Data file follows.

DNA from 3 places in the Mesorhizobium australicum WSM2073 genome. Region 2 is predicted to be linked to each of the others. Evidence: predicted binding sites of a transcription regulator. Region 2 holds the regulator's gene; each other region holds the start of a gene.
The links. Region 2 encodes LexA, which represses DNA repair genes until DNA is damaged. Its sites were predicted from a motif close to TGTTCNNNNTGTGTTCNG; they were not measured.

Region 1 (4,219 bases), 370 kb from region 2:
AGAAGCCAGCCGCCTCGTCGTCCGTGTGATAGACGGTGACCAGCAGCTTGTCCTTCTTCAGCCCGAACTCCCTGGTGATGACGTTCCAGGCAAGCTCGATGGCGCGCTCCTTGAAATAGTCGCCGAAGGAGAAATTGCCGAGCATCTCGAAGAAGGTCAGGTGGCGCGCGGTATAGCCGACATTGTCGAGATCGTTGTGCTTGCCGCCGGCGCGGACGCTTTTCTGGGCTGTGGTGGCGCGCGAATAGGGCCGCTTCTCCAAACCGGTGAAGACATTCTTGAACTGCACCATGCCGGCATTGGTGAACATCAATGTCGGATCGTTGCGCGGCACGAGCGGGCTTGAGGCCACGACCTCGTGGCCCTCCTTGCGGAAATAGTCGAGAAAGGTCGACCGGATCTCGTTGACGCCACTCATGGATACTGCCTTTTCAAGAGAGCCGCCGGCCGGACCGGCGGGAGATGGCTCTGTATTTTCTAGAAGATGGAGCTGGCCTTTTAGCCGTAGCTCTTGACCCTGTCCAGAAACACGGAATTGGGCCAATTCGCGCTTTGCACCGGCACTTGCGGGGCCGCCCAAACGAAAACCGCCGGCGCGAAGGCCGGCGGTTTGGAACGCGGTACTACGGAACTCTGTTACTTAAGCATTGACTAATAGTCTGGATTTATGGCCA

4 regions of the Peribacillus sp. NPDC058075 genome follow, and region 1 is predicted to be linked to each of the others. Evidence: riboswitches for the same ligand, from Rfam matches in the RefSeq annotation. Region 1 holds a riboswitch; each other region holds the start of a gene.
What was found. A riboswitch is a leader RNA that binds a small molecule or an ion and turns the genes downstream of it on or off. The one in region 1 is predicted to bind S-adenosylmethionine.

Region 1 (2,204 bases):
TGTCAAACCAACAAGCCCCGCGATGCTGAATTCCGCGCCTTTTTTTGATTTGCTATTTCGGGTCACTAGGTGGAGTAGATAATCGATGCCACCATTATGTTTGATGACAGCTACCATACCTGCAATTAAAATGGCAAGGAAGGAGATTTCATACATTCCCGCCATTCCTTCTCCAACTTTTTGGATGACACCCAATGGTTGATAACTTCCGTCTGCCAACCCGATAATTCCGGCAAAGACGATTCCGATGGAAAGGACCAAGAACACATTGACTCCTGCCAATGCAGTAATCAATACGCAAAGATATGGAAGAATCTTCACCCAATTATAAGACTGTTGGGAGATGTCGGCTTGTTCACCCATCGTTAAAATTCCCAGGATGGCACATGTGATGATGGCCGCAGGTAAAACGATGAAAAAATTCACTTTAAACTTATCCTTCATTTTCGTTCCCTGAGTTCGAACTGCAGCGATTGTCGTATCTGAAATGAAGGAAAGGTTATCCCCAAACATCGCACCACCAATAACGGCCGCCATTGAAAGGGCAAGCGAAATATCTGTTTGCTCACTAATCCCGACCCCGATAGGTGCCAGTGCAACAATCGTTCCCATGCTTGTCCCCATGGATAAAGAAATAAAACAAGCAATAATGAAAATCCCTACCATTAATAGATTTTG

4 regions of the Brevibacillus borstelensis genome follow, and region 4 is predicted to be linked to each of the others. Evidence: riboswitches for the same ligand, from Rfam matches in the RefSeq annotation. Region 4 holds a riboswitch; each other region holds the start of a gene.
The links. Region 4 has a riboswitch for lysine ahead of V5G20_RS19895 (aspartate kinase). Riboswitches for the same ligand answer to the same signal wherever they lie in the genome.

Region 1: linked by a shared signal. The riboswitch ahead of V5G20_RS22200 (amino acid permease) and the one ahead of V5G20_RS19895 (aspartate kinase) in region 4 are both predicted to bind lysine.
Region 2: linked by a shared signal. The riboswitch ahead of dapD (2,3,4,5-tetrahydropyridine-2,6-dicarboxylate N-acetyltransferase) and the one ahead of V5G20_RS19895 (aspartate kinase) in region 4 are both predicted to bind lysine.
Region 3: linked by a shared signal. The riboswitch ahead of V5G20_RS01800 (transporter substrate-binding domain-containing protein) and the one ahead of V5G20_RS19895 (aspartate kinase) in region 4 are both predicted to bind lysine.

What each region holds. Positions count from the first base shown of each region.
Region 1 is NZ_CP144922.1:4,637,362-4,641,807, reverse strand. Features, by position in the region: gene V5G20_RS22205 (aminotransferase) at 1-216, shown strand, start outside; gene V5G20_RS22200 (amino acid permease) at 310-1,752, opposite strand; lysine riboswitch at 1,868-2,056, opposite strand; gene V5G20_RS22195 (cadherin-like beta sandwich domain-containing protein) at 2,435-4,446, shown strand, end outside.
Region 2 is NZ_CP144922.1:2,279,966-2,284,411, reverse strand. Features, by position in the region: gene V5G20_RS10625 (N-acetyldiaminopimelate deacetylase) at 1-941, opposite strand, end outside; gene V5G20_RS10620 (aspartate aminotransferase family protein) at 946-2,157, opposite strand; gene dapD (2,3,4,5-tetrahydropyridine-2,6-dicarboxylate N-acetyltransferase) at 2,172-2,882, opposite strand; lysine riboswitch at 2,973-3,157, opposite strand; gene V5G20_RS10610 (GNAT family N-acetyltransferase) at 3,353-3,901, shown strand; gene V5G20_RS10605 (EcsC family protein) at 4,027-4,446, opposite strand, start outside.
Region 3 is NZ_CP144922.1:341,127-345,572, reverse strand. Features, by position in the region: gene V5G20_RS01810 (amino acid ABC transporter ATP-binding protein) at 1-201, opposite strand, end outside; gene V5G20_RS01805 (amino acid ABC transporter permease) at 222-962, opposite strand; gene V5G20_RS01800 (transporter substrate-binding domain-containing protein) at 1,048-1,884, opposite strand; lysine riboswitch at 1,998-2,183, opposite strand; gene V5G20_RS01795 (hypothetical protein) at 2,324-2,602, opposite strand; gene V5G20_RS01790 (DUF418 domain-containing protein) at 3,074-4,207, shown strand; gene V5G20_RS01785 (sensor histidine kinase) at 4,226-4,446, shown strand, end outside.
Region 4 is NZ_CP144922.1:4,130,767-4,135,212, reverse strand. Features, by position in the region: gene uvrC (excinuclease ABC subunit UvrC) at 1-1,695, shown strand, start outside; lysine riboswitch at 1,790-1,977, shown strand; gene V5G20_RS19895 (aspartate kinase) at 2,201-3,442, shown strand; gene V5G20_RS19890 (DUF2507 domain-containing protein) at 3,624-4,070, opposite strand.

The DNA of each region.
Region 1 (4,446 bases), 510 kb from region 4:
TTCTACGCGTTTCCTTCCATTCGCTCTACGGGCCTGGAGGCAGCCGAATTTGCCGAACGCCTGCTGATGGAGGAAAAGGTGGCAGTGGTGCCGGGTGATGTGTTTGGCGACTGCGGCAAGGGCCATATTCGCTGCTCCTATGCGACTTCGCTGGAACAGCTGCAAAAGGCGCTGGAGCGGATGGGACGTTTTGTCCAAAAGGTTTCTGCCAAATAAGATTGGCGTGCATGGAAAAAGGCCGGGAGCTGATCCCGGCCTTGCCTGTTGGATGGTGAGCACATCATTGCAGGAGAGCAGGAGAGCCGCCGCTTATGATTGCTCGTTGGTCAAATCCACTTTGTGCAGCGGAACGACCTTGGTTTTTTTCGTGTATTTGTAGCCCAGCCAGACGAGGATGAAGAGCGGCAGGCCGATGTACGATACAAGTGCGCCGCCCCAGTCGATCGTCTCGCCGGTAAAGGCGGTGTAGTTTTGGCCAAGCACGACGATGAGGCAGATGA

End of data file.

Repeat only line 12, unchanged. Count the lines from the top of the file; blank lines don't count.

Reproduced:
Region 2: linked by a shared signal. The riboswitch ahead of dapD (2,3,4,5-tetrahydropyridine-2,6-dicarboxylate N-acetyltransferase) and the one ahead of V5G20_RS19895 (aspartate kinase) in region 4 are both predicted to bind lysine.